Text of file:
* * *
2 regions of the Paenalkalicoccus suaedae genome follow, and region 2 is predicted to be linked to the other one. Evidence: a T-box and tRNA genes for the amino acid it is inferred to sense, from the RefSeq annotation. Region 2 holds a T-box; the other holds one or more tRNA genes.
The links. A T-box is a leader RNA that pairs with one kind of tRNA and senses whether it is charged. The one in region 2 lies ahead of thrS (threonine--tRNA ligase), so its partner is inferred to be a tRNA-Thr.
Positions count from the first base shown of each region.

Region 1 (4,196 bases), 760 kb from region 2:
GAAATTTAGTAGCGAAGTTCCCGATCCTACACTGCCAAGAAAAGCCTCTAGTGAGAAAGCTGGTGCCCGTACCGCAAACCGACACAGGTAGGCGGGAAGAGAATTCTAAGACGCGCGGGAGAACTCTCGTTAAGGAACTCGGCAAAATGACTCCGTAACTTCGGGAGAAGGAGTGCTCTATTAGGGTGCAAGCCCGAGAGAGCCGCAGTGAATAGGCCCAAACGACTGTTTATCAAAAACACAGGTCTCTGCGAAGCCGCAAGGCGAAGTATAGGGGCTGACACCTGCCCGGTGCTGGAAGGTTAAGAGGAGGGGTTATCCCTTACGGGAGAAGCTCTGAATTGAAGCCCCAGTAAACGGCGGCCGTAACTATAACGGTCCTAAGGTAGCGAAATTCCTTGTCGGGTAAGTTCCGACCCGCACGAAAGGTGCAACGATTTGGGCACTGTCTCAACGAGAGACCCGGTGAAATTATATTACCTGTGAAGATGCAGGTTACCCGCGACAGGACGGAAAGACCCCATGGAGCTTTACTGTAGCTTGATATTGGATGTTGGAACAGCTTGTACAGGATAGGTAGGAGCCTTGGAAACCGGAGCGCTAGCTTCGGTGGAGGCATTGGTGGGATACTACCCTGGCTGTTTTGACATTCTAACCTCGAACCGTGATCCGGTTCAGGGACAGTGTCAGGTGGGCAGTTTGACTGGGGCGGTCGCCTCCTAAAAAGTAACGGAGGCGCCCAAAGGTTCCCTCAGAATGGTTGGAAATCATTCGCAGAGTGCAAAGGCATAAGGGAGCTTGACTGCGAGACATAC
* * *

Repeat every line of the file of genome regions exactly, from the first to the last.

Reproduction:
2 regions of the Paenalkalicoccus suaedae genome follow, and region 2 is predicted to be linked to the other one. Evidence: a T-box and tRNA genes for the amino acid it is inferred to sense, from the RefSeq annotation. Region 2 holds a T-box; the other holds one or more tRNA genes.
The links. A T-box is a leader RNA that pairs with one kind of tRNA and senses whether it is charged. The one in region 2 lies ahead of thrS (threonine--tRNA ligase), so its partner is inferred to be a tRNA-Thr.
Positions count from the first base shown of each region.

Region 1 (4,196 bases), 760 kb from region 2:
GAAATTTAGTAGCGAAGTTCCCGATCCTACACTGCCAAGAAAAGCCTCTAGTGAGAAAGCTGGTGCCCGTACCGCAAACCGACACAGGTAGGCGGGAAGAGAATTCTAAGACGCGCGGGAGAACTCTCGTTAAGGAACTCGGCAAAATGACTCCGTAACTTCGGGAGAAGGAGTGCTCTATTAGGGTGCAAGCCCGAGAGAGCCGCAGTGAATAGGCCCAAACGACTGTTTATCAAAAACACAGGTCTCTGCGAAGCCGCAAGGCGAAGTATAGGGGCTGACACCTGCCCGGTGCTGGAAGGTTAAGAGGAGGGGTTATCCCTTACGGGAGAAGCTCTGAATTGAAGCCCCAGTAAACGGCGGCCGTAACTATAACGGTCCTAAGGTAGCGAAATTCCTTGTCGGGTAAGTTCCGACCCGCACGAAAGGTGCAACGATTTGGGCACTGTCTCAACGAGAGACCCGGTGAAATTATATTACCTGTGAAGATGCAGGTTACCCGCGACAGGACGGAAAGACCCCATGGAGCTTTACTGTAGCTTGATATTGGATGTTGGAACAGCTTGTACAGGATAGGTAGGAGCCTTGGAAACCGGAGCGCTAGCTTCGGTGGAGGCATTGGTGGGATACTACCCTGGCTGTTTTGACATTCTAACCTCGAACCGTGATCCGGTTCAGGGACAGTGTCAGGTGGGCAGTTTGACTGGGGCGGTCGCCTCCTAAAAAGTAACGGAGGCGCCCAAAGGTTCCCTCAGAATGGTTGGAAATCATTCGCAGAGTGCAAAGGCATAAGGGAGCTTGACTGCGAGACATAC